I saw the video the other day where it hand picked a Hip-Hop/Rap song from every year since '79, it was titled the 'Devolution of Hip-Hop'. This video angered me so much, they cherry picked classic rap songs like Brenda's Got a Baby and Dead Presidents II yet when it got t about 2006 it started picking songs like Low by Flo Rida or XO Tour Lif3 by Lil Uzi Vert. There was not a single Kendrick song in the whole video, nor was any of it a fair representation. Obviously, there are phenomenal albums from the birth and growth of hip-hop such as Illmatic, 36 Chambers, Straight Outta Compton and many more. However, there have been albums released in the past 10 years that will be undeniable classics like To Pimp A Butterfly, My Beautiful Dark Twisted Fantasy, Atrocity Exhibition and that's just scraping the surface. One of the best representations of the yearly evolution of rap is The Rap Yearbook by Shea Surrano and Arturo Torres, What they defined here, was not the bes…

Hudson Mohawke - Ded Sec (Watch_Dogs 2 OST) (Review)

If you haven't read my Watch_Dogs 2 review, then catch that here. Anyway, Hudson Mohawke is a Scottish DJ and producer whom is best known for working with artists such as Drake and Pusha T and is also signed to Kanye's G.O.O.D. Music record label. Despite being in such illustrious company at all times he has kept himself fairly anonymous allowing the music to present his persona rather than throwing himself at media savvy people all the time. However, he has only released two full length projects before this, Butter and Lantern. Neither are yet to reach that huge status. Nonetheless, he is well regarded within the electronic and techno community because of his unique production and use of new and iridescent sounds.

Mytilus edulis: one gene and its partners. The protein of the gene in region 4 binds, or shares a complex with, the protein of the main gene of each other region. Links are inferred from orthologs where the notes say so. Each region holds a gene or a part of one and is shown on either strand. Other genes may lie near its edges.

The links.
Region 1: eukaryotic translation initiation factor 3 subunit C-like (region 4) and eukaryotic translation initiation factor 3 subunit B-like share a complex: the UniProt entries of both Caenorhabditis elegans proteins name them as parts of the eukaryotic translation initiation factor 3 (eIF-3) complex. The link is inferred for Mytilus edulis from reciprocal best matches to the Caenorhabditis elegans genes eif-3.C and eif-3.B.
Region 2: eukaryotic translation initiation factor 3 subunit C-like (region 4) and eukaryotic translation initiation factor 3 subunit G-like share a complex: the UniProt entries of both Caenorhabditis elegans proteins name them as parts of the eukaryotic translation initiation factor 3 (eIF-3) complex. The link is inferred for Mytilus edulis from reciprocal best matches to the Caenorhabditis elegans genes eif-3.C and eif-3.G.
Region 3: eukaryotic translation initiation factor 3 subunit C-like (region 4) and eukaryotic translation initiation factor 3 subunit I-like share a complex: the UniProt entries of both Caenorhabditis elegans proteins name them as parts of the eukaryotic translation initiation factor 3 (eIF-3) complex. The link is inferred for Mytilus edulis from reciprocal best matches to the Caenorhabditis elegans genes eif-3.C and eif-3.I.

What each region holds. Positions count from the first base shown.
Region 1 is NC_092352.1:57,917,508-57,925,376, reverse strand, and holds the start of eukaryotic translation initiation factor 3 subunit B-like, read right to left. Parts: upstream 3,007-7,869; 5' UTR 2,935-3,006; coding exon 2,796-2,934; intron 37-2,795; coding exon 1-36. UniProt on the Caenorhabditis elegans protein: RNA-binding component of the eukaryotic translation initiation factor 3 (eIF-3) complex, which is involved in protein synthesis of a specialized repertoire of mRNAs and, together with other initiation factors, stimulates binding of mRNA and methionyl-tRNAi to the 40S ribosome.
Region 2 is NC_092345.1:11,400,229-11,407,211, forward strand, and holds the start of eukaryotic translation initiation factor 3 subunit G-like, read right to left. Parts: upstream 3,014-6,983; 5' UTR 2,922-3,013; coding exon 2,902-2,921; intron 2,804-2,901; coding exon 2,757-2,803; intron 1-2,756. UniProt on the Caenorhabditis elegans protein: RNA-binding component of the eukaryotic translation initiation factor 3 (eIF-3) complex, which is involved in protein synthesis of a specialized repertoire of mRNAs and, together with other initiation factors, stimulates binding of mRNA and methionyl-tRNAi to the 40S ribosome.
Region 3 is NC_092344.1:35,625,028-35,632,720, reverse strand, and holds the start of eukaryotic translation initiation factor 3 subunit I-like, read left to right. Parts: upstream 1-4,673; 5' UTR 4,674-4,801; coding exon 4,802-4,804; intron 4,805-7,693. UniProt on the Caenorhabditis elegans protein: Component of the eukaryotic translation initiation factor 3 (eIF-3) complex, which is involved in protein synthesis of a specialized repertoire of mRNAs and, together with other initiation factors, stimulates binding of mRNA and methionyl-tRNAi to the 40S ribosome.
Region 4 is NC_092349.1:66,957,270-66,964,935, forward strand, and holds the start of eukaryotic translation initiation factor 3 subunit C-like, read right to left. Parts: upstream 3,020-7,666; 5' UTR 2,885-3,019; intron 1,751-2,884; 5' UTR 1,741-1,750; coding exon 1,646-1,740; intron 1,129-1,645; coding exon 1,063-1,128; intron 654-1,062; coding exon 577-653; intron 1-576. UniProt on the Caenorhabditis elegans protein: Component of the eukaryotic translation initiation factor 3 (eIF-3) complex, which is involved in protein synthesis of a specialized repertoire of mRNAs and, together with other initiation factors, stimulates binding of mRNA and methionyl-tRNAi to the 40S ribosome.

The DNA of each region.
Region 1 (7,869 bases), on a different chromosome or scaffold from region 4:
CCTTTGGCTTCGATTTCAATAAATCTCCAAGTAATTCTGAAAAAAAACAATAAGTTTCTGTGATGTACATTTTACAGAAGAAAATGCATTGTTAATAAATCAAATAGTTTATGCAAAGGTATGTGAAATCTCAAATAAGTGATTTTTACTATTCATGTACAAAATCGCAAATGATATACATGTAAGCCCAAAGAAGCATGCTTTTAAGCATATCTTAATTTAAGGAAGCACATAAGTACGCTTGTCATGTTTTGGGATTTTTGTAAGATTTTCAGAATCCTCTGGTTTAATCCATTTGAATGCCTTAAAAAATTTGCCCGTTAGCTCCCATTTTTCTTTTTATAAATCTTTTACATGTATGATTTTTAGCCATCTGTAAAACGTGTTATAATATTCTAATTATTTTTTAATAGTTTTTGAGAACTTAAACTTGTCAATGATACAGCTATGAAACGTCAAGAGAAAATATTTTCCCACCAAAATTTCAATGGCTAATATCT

To coincide with 2016's phenomenal Watch_Dogs 2, Mohawke was asked to produce the whole soundtrack for the game, and he came through. Big time. With this project and the ones before this I feel that Hudson is elevating the underground electronic scene to someth…

Lorde - Melodrama (Review)

I've struggled to consider myself a fan of Lorde, mainly due to the fact that her first album was very much a mixed bag for me. I loved songs like Royals and Team but on the whole, the album was very safe and never really stepped out of her comfort zone. Which is why I was incredibly shocked when Green Light was released earlier this year and I was treated to a dance-infused, pop-busting track which also stretched Lorde's vocal capabilities as well. From the second that track finished for the first time I was immediately excited for whatever album it was going to be a part of, and here is that album. Melodrama. From the title you can tell this isn't necessarily going to be a happy record and the painting of Lorde on the cover depicts nothing but a solemn, lonely woman. And for the most part she sticks to that persona that adorns the cover, but occasionally she will step out from its shadow.

The album opens with the incredibly Green Light, bursting out from its own seams. …

Tiny Hueman - Shallow (EP Review)